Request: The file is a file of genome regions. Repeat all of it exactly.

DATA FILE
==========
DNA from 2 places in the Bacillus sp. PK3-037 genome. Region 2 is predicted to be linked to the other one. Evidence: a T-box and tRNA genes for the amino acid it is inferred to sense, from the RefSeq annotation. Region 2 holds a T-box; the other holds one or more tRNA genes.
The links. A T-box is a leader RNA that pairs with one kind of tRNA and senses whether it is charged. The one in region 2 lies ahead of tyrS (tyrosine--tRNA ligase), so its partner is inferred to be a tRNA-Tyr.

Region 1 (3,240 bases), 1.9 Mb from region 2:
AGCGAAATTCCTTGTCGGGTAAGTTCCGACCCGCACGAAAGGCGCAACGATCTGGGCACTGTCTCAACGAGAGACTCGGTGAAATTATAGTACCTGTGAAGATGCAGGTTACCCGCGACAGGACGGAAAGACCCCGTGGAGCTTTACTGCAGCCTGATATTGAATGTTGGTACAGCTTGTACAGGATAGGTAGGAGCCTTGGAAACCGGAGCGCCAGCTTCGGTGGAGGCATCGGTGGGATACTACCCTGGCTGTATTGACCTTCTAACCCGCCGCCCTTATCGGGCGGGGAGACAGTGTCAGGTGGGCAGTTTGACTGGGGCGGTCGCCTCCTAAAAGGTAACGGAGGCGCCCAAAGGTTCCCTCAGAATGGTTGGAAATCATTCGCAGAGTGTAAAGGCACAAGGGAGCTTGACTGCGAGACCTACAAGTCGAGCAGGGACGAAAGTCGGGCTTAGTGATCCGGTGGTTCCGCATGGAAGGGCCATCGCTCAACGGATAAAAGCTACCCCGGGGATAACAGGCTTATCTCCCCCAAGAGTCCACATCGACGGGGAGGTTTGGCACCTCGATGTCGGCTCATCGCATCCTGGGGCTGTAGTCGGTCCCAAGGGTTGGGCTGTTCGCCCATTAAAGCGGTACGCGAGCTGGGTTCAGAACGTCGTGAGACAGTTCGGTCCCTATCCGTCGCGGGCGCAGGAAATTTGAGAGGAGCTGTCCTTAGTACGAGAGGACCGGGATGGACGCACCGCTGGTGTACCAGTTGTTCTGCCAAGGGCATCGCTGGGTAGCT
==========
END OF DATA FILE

DNA from 2 places in the Bacillus sp. PK3-037 genome. Region 2 is predicted to be linked to the other one. Evidence: a T-box and tRNA genes for the amino acid it is inferred to sense, from the RefSeq annotation. Region 2 holds a T-box; the other holds one or more tRNA genes.
The links. A T-box is a leader RNA that pairs with one kind of tRNA and senses whether it is charged. The one in region 2 lies ahead of tyrS (tyrosine--tRNA ligase), so its partner is inferred to be a tRNA-Tyr.

Region 1 (3,240 bases), 1.9 Mb from region 2:
AGCGAAATTCCTTGTCGGGTAAGTTCCGACCCGCACGAAAGGCGCAACGATCTGGGCACTGTCTCAACGAGAGACTCGGTGAAATTATAGTACCTGTGAAGATGCAGGTTACCCGCGACAGGACGGAAAGACCCCGTGGAGCTTTACTGCAGCCTGATATTGAATGTTGGTACAGCTTGTACAGGATAGGTAGGAGCCTTGGAAACCGGAGCGCCAGCTTCGGTGGAGGCATCGGTGGGATACTACCCTGGCTGTATTGACCTTCTAACCCGCCGCCCTTATCGGGCGGGGAGACAGTGTCAGGTGGGCAGTTTGACTGGGGCGGTCGCCTCCTAAAAGGTAACGGAGGCGCCCAAAGGTTCCCTCAGAATGGTTGGAAATCATTCGCAGAGTGTAAAGGCACAAGGGAGCTTGACTGCGAGACCTACAAGTCGAGCAGGGACGAAAGTCGGGCTTAGTGATCCGGTGGTTCCGCATGGAAGGGCCATCGCTCAACGGATAAAAGCTACCCCGGGGATAACAGGCTTATCTCCCCCAAGAGTCCACATCGACGGGGAGGTTTGGCACCTCGATGTCGGCTCATCGCATCCTGGGGCTGTAGTCGGTCCCAAGGGTTGGGCTGTTCGCCCATTAAAGCGGTACGCGAGCTGGGTTCAGAACGTCGTGAGACAGTTCGGTCCCTATCCGTCGCGGGCGCAGGAAATTTGAGAGGAGCTGTCCTTAGTACGAGAGGACCGGGATGGACGCACCGCTGGTGTACCAGTTGTTCTGCCAAGGGCATCGCTGGGTAGCT